In much shorter supply are books about how to be a writer. What to look for in a school, what’s involved in selling a book or story, and what will be asked of you once a contract has been accepted. How to keep ends together. Even whether you should become a writer in the first place. John McNally’s The Creative Writer’s Survival Guide is a welcome addition to this niche.

McNally’s credentials are substantial: three novels, two collections of short stories, the editor of six anthologies. His fiction, reviews, and essays have appeared in over one hundred publications, and he is currently an associate professor at Wake Forest University. (Full disclosure: McNally was a visiting writer at George Washington University in 2001-2002, where I was fortunate to be accepted into his workshop.)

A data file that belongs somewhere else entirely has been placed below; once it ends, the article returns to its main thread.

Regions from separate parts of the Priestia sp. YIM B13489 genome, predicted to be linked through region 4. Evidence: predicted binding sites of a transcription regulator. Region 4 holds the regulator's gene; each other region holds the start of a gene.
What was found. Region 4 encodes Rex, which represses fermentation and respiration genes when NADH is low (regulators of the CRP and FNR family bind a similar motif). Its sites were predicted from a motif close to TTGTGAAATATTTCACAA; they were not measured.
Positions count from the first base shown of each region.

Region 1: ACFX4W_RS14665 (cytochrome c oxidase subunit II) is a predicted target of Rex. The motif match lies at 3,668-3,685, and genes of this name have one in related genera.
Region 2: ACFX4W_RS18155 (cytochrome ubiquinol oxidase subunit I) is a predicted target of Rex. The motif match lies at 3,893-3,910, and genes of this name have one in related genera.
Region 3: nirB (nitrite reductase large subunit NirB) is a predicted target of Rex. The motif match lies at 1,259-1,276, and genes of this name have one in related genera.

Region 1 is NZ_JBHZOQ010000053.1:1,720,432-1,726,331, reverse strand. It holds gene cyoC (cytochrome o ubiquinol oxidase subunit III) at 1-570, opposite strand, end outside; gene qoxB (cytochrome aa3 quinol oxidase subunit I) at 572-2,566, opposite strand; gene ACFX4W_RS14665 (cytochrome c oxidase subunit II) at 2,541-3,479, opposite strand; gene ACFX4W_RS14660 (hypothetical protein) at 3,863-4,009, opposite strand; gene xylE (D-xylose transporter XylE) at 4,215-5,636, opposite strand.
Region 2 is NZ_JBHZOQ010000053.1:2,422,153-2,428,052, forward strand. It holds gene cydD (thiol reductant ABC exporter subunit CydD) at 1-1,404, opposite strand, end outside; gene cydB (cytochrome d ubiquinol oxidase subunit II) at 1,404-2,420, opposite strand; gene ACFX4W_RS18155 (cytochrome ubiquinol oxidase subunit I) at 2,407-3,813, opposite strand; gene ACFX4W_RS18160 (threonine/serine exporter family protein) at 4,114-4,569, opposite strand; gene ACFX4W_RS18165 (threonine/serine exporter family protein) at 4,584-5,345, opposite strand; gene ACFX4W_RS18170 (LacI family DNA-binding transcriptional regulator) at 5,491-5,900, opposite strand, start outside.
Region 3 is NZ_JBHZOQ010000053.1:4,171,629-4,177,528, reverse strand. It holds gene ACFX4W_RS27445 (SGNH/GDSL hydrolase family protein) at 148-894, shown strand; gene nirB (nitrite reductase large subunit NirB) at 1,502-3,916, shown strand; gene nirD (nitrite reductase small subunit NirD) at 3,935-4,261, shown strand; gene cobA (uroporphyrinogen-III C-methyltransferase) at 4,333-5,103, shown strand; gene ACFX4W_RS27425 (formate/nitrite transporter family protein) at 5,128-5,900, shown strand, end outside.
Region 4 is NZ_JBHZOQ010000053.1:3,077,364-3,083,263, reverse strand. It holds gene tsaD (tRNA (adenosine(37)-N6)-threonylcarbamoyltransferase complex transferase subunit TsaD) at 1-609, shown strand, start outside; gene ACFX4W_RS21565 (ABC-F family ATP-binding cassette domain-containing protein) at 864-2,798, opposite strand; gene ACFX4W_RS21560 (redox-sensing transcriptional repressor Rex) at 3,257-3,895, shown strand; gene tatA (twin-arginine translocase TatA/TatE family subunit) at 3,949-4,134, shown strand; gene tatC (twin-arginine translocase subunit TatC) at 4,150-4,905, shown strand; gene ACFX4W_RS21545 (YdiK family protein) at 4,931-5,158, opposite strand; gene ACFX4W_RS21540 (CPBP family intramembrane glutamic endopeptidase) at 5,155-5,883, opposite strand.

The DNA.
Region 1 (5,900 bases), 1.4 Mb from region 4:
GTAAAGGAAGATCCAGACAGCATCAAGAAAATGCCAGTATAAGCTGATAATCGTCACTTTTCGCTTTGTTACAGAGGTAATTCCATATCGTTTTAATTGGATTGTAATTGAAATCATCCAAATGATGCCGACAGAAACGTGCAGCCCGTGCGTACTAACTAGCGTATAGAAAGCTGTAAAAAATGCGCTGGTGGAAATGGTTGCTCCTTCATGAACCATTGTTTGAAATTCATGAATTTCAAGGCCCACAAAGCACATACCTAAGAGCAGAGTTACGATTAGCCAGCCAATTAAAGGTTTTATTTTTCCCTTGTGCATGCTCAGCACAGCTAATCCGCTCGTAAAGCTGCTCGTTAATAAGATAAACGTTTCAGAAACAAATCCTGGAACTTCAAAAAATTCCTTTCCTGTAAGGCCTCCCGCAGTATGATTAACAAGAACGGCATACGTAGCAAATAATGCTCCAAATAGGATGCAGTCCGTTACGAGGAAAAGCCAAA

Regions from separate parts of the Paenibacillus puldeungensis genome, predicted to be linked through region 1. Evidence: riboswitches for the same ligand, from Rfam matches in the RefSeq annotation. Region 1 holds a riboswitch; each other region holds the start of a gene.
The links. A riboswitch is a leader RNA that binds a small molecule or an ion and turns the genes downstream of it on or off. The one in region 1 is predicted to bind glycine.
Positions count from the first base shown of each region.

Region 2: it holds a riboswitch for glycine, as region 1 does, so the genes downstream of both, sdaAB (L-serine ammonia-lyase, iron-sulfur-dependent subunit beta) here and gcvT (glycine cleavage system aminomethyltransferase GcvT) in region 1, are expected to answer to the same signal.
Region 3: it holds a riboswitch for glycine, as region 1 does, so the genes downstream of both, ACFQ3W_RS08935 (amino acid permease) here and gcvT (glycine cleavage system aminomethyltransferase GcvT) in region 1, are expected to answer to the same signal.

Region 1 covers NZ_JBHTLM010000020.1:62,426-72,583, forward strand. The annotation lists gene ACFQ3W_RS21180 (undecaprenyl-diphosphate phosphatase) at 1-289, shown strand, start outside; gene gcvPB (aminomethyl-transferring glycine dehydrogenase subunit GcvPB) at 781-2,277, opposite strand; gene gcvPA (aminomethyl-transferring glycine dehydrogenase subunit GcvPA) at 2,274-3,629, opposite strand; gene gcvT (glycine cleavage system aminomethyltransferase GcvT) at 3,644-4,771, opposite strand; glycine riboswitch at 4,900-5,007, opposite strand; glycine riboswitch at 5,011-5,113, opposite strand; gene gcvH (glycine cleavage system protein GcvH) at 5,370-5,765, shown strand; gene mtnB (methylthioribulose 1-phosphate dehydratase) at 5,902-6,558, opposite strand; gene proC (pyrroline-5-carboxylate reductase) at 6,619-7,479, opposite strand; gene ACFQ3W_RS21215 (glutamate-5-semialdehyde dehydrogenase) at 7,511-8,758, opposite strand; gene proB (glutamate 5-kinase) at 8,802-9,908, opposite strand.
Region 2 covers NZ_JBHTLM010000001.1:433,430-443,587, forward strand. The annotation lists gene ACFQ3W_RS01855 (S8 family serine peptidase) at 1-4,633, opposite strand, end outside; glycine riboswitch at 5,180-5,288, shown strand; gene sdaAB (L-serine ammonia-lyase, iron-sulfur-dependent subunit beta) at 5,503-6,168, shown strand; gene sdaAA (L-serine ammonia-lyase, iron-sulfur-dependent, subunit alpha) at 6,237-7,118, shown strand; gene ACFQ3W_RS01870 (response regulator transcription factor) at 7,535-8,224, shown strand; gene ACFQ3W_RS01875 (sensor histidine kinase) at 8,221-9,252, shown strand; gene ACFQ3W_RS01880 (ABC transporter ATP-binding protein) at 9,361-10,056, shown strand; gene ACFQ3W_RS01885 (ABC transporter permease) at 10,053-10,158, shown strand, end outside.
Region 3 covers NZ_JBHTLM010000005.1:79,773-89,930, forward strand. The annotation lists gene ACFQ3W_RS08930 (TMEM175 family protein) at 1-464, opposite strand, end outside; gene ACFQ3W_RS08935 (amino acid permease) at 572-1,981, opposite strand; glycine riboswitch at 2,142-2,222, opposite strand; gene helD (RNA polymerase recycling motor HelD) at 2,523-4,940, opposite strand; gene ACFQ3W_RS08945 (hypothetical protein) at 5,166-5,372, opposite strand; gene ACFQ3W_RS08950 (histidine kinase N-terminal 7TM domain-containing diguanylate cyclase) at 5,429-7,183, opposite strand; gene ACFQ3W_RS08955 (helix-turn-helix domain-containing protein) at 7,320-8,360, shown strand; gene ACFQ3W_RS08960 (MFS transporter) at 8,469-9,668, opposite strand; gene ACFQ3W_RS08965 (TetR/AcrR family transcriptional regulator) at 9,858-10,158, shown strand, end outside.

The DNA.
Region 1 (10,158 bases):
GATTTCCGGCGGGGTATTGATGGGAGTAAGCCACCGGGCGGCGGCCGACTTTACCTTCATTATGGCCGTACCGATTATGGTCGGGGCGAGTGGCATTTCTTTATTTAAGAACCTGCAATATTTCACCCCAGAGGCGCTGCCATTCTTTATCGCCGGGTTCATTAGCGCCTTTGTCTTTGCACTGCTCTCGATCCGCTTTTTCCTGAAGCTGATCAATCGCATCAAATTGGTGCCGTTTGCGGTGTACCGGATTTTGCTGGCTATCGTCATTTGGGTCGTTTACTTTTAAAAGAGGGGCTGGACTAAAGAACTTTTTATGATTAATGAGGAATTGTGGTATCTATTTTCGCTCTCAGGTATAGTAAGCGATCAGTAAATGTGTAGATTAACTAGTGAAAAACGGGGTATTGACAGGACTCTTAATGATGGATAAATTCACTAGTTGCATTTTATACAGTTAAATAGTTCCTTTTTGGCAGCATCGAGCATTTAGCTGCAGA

TCWSG is broken into six parts, each consisting of several sections: The Decision to Become a Writer, Education and the Writer, Getting Published, Publicity, Employment for Writers, and The Writer’s Life. These are bookended with a brief introduction (The Writer’s Wonderland—Or: A Warning) and the notes, bibliography, acknowledgements, and index such a book requires. The layout is logical, progressing through the stages of a writer’s life as they as most likely to be encountered.

The book works as well as it does because McNally has scuffed around as much as a archetypal writer should. He never starved in a garret, though he did freeze in a trailer, where he was almost overcome by the fumes of its kerosene heater. (A plan to work Alaskan crab boats before Most Dangerous Catch made it cool was narrowly averted.) Anyone who hopes to earn a living from writing will have few life events that aren’t at least analogous to something McNally has done.